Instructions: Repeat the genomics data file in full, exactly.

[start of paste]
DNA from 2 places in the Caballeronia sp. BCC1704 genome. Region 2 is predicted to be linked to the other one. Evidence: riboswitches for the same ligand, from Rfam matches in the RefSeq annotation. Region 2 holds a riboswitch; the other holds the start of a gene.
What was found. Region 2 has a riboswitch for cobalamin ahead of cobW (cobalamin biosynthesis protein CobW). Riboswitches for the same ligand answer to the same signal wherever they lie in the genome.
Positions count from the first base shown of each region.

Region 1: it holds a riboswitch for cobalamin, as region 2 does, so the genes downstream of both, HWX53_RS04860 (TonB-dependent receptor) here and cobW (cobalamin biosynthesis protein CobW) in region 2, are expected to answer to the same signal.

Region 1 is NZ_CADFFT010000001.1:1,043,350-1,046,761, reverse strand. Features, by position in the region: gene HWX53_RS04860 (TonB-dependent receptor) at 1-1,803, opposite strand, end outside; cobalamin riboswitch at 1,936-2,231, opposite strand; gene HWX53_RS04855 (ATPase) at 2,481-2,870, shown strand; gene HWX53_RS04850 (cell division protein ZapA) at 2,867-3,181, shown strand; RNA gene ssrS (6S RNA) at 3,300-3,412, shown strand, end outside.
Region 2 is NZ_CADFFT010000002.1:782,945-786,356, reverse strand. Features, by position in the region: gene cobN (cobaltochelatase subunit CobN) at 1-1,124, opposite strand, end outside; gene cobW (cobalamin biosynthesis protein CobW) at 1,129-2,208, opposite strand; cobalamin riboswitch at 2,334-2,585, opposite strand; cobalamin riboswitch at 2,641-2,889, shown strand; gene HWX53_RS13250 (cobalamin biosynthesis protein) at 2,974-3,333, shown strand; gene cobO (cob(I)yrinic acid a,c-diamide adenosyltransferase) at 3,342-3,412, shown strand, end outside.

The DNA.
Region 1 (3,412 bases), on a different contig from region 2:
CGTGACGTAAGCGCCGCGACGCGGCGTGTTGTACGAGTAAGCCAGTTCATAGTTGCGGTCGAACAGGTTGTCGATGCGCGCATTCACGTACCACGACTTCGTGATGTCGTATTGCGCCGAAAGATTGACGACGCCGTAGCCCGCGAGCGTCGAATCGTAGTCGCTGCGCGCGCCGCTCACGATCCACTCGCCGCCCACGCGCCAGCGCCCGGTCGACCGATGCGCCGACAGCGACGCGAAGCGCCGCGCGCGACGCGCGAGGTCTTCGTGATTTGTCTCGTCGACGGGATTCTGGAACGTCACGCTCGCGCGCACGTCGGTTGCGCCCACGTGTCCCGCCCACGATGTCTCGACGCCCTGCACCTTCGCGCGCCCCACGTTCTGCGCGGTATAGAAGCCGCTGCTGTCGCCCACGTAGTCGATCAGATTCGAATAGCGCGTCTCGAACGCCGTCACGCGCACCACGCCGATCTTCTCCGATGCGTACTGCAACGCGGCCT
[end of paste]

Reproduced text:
DNA from 2 places in the Caballeronia sp. BCC1704 genome. Region 2 is predicted to be linked to the other one. Evidence: riboswitches for the same ligand, from Rfam matches in the RefSeq annotation. Region 2 holds a riboswitch; the other holds the start of a gene.
What was found. Region 2 has a riboswitch for cobalamin ahead of cobW (cobalamin biosynthesis protein CobW). Riboswitches for the same ligand answer to the same signal wherever they lie in the genome.
Positions count from the first base shown of each region.

Region 1: it holds a riboswitch for cobalamin, as region 2 does, so the genes downstream of both, HWX53_RS04860 (TonB-dependent receptor) here and cobW (cobalamin biosynthesis protein CobW) in region 2, are expected to answer to the same signal.

Region 1 is NZ_CADFFT010000001.1:1,043,350-1,046,761, reverse strand. Features, by position in the region: gene HWX53_RS04860 (TonB-dependent receptor) at 1-1,803, opposite strand, end outside; cobalamin riboswitch at 1,936-2,231, opposite strand; gene HWX53_RS04855 (ATPase) at 2,481-2,870, shown strand; gene HWX53_RS04850 (cell division protein ZapA) at 2,867-3,181, shown strand; RNA gene ssrS (6S RNA) at 3,300-3,412, shown strand, end outside.
Region 2 is NZ_CADFFT010000002.1:782,945-786,356, reverse strand. Features, by position in the region: gene cobN (cobaltochelatase subunit CobN) at 1-1,124, opposite strand, end outside; gene cobW (cobalamin biosynthesis protein CobW) at 1,129-2,208, opposite strand; cobalamin riboswitch at 2,334-2,585, opposite strand; cobalamin riboswitch at 2,641-2,889, shown strand; gene HWX53_RS13250 (cobalamin biosynthesis protein) at 2,974-3,333, shown strand; gene cobO (cob(I)yrinic acid a,c-diamide adenosyltransferase) at 3,342-3,412, shown strand, end outside.

The DNA.
Region 1 (3,412 bases), on a different contig from region 2:
CGTGACGTAAGCGCCGCGACGCGGCGTGTTGTACGAGTAAGCCAGTTCATAGTTGCGGTCGAACAGGTTGTCGATGCGCGCATTCACGTACCACGACTTCGTGATGTCGTATTGCGCCGAAAGATTGACGACGCCGTAGCCCGCGAGCGTCGAATCGTAGTCGCTGCGCGCGCCGCTCACGATCCACTCGCCGCCCACGCGCCAGCGCCCGGTCGACCGATGCGCCGACAGCGACGCGAAGCGCCGCGCGCGACGCGCGAGGTCTTCGTGATTTGTCTCGTCGACGGGATTCTGGAACGTCACGCTCGCGCGCACGTCGGTTGCGCCCACGTGTCCCGCCCACGATGTCTCGACGCCCTGCACCTTCGCGCGCCCCACGTTCTGCGCGGTATAGAAGCCGCTGCTGTCGCCCACGTAGTCGATCAGATTCGAATAGCGCGTCTCGAACGCCGTCACGCGCACCACGCCGATCTTCTCCGATGCGTACTGCAACGCGGCCT